Posts Tagged ‘CSS3’

We are pleased to present below all posts tagged with ‘CSS3’.

An Introduction To CSS3 Keyframe Animations

By now you’ve probably heard at least something about animation in CSS3 using keyframe-based syntax. The CSS3 animations module in the specification has been around for a couple of years now, and it has the potential to become a big part of Web design. Using CSS3 keyframe animations, developers can create smooth, maintainable animations that perform relatively well and that don’t require reams of scripting. It’s just another way that CSS3 is helping to solve a real-world problem in an elegant manner.

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If you haven’t yet started learning the syntax for CSS3 animations, here’s your chance to prepare for when this part of the CSS3 spec moves past the working draft. In this article, we’ll cover all the important parts of the syntax, and we’ll fill you in on browser support so that you’ll know when to start using it.

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Using CSS3: Older Browsers And Common Considerations

With the arrival of IE9, Microsoft has signalled its intent to work more with standards-based technologies. With IE still the single most popular browser and in many ways the browser for the uninitiated, this is hopefully the long awaited start of us Web craftsmen embracing the idea of using CSS3 as freely as we do CSS 2.1.

Lost World’s Fairs

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However, with IE9 not being supported on versions of Windows before Vista and a lot of businesses still running XP and reluctant (or unable) to upgrade, it might take a while until a vast majority of our users will see the new technologies put to practice. While plenty of people out there are using CSS3, many aren’t so keen or don’t know where to start. This article will first look at the ideas behind CSS3, and then consider some good working practices for older browsers and some new common issues.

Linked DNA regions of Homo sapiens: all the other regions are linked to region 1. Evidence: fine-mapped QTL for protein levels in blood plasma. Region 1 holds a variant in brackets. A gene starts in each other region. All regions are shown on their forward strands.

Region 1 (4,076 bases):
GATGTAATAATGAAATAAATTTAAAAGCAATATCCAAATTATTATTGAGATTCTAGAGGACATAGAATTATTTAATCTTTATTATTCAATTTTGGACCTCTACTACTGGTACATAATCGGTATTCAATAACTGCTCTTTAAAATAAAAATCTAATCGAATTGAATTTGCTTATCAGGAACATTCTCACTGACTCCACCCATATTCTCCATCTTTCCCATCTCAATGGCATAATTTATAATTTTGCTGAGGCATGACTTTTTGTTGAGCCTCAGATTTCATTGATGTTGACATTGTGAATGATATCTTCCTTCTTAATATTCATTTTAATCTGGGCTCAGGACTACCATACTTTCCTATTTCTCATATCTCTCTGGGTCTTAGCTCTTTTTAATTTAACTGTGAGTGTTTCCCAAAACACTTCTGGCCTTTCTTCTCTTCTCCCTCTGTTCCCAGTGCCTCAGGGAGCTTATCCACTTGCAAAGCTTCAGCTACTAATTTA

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CSS3 vs. CSS: A Speed Benchmark

I believe in the power, speed and “update-ability” of CSS3. Not having to load background images as structural enhancements (such as PNGs for rounded corners and gradients) can save time in production (i.e. billable hours) and loading (i.e. page speed). At our company, we've happily been using CSS3 on client websites for over a year now, and I find that implementing many of these properties right now is the most sensible way to build websites.

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Until today, all of that was based on an assumption: that I can produce a pixel-perfect Web page with CSS3 quicker than I can with older image-based CSS methods, and that the CSS3 page will load faster, with a smaller overall file size and fewer HTTP requests. As a single use case experiment, I decided to design and code a Web page and add visual enhancements twice: once with CSS3, and a second time using background images sliced directly from the PSD.

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How To Use CSS3 Pseudo-Classes

CSS3 is a wonderful thing, but it’s easy to be bamboozled by the transforms and animations (many of which are vendor-specific) and forget about the nuts-and-bolts selectors that have also been added to the specification. A number of powerful new pseudo-selectors (16 are listed in the latest W3C spec) enable us to select elements based on a range of new criteria.

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Before we look at these new CSS3 pseudo-classes, let’s briefly delve into the dusty past of the Web and chart the journey of these often misunderstood selectors.